O2fitness athlete, JT Teerlink shares sincere reflections on the opportunities afforded when we continue to be willing and open to observe and learn. This perspective helps us to continue to improve and avoid the pitfalls of preconceived notions, leading to stagnation. Thanks JT for sharing. I love teaching the scientific method. I teach my students that scientists are always collecting new observations that have the potential to disprove not only their own work but also that of their colleagues. A theory that can withstand decades worth of interdisciplinary observations is one you can truly rely on to interpret the world around you. But even those, on occasion, must be altered to accommodate for new data.
I always take a moment to stand on my soapbox and urge students to do something not covered in the syllabus. An underlying agenda I have in my moonlight career as a community college professor is to mold my students into better citizens, or at least my idea of what that looks like. ‘Scientists are always open to new observations and new data, particularly if it does not support their view. This is a good policy in life. Always be open to new data to shape your perception of your friends and family, drive your consumer choices, and inform your political leanings, particularly when the new data challenges your current view.’
I’ll leave consumer choices and politics aside, but how often are we truly open to seeing our friends and family in a new light? Allowing them to change and grow without holding them to some prior expectation. Even worse, how often do limit our own growth by a preconceived notion of what we should be? What our strengths, weaknesses, abilities, passions, and dislikes are. What limitations do we set by neglecting to collect new data?
As 2015 wound to a close I wanted to take a look at my own preconceived notions about who I thought I was and who I thought I was not. Attempt to let go of expectations. Was I too attached to any particular view or habit? This was a broader exercise, but who I am as an athlete was an easy target.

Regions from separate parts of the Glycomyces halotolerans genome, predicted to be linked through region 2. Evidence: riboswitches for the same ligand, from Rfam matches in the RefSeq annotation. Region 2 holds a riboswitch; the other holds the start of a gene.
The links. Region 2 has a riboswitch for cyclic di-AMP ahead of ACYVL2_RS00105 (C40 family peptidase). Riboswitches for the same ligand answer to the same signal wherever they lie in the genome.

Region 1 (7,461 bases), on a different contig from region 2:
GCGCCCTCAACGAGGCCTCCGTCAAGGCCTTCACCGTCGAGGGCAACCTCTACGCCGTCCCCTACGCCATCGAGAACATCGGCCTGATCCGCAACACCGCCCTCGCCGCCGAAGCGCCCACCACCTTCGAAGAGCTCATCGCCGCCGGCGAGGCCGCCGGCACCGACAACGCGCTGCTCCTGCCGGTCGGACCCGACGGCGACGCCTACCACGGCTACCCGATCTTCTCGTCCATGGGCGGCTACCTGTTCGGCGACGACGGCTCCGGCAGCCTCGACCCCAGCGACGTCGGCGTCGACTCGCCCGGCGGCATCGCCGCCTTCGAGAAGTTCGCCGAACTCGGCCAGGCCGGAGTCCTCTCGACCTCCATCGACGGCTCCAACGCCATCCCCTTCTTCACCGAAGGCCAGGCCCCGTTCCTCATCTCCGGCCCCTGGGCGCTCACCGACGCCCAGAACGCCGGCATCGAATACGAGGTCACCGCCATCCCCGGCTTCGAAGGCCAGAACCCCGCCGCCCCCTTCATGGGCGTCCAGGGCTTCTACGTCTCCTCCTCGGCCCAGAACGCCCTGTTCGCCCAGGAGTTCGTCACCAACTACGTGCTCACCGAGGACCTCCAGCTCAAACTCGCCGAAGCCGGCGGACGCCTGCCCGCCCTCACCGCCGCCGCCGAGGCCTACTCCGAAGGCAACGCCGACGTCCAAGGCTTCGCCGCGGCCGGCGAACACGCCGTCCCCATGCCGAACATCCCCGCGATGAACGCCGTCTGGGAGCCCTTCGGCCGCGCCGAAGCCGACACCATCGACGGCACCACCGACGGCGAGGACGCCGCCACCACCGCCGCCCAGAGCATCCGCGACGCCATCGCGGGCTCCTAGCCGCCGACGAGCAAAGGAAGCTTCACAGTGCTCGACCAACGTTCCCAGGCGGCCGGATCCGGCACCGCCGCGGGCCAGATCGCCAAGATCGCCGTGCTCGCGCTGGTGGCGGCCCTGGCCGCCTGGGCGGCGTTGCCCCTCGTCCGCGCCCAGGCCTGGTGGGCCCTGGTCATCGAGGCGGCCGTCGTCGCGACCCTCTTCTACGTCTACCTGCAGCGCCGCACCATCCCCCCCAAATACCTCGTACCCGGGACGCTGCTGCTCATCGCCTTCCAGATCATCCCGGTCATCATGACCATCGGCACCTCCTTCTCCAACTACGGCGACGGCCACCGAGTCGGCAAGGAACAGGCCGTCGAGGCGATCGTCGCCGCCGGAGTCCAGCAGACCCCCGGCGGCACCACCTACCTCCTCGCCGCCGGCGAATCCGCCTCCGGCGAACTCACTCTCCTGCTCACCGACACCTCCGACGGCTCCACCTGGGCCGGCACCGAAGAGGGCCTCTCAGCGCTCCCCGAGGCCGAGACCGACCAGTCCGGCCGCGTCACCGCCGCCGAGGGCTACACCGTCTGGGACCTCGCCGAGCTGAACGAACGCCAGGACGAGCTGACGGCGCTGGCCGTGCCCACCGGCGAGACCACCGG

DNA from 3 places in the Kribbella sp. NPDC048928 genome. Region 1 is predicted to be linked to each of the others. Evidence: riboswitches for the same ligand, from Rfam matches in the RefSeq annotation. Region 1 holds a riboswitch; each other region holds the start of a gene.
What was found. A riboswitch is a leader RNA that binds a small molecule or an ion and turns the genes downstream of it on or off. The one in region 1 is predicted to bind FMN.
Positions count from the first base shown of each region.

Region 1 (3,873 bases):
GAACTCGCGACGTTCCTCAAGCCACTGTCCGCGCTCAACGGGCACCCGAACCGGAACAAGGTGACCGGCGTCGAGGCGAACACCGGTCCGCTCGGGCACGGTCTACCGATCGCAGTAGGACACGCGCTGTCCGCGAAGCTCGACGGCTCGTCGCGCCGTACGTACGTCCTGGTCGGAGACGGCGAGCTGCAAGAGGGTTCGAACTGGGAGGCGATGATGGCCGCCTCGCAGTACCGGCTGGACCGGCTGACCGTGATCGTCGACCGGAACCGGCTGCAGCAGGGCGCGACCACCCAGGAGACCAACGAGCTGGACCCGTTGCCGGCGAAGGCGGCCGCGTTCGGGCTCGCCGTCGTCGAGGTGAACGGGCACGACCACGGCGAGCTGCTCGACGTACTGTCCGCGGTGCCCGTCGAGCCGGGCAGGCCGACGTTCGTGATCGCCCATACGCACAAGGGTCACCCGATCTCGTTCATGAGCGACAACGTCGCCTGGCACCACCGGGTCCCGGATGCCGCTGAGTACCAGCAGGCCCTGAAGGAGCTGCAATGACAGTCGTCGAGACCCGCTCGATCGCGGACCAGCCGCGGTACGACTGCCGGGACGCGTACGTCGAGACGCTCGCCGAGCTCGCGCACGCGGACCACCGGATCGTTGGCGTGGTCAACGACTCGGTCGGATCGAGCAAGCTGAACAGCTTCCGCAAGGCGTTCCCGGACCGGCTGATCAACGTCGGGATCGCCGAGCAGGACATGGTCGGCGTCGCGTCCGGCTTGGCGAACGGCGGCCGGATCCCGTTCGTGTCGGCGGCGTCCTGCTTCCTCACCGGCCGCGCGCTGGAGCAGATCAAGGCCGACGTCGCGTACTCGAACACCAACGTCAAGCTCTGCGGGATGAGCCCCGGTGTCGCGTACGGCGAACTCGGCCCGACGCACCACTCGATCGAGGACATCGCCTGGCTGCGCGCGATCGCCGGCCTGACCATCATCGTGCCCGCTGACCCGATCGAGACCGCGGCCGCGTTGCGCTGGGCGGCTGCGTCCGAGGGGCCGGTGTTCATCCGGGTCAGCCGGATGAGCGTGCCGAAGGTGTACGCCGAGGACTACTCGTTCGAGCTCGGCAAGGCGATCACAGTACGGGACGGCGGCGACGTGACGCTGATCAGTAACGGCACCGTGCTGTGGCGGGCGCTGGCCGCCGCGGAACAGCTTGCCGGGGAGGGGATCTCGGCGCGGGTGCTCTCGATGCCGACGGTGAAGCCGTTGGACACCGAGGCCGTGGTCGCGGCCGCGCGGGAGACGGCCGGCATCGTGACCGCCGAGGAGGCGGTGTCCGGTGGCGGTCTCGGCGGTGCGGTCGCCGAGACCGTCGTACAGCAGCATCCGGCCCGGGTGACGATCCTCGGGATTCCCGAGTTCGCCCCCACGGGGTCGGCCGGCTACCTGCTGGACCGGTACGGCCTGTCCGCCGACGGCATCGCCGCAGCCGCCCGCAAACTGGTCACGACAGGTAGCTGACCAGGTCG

I’ve collected data over the years about my relationship to athletics. In recent years my time has predominantly been spent cycling. Skiing, running, whitewater kayaking, yoga, triathlons, all take rotation, and of course my first true love; swimming. The data all support a singular conclusion: my brain is clearer after my body has been pushed to the point where I am able to silence the constant, bustling, unending mental chatter.
Junior year high school
As a high school and collegiate swimmer I was convinced it was all about getting faster. I poured myself into every workout, focused on technique, obsessed over the numbers all with the intent to be as fast as I could possibly be. With retirement looming, midway through my senior year I realized that 1/10th of a second really didn’t matter in the grand scheme. It was a bit of an identity crisis. I had so much of my character wrapped up in those fractions of seconds. My life would go on whether I shaved those fractions or not, and I would be forced to look towards new horizons.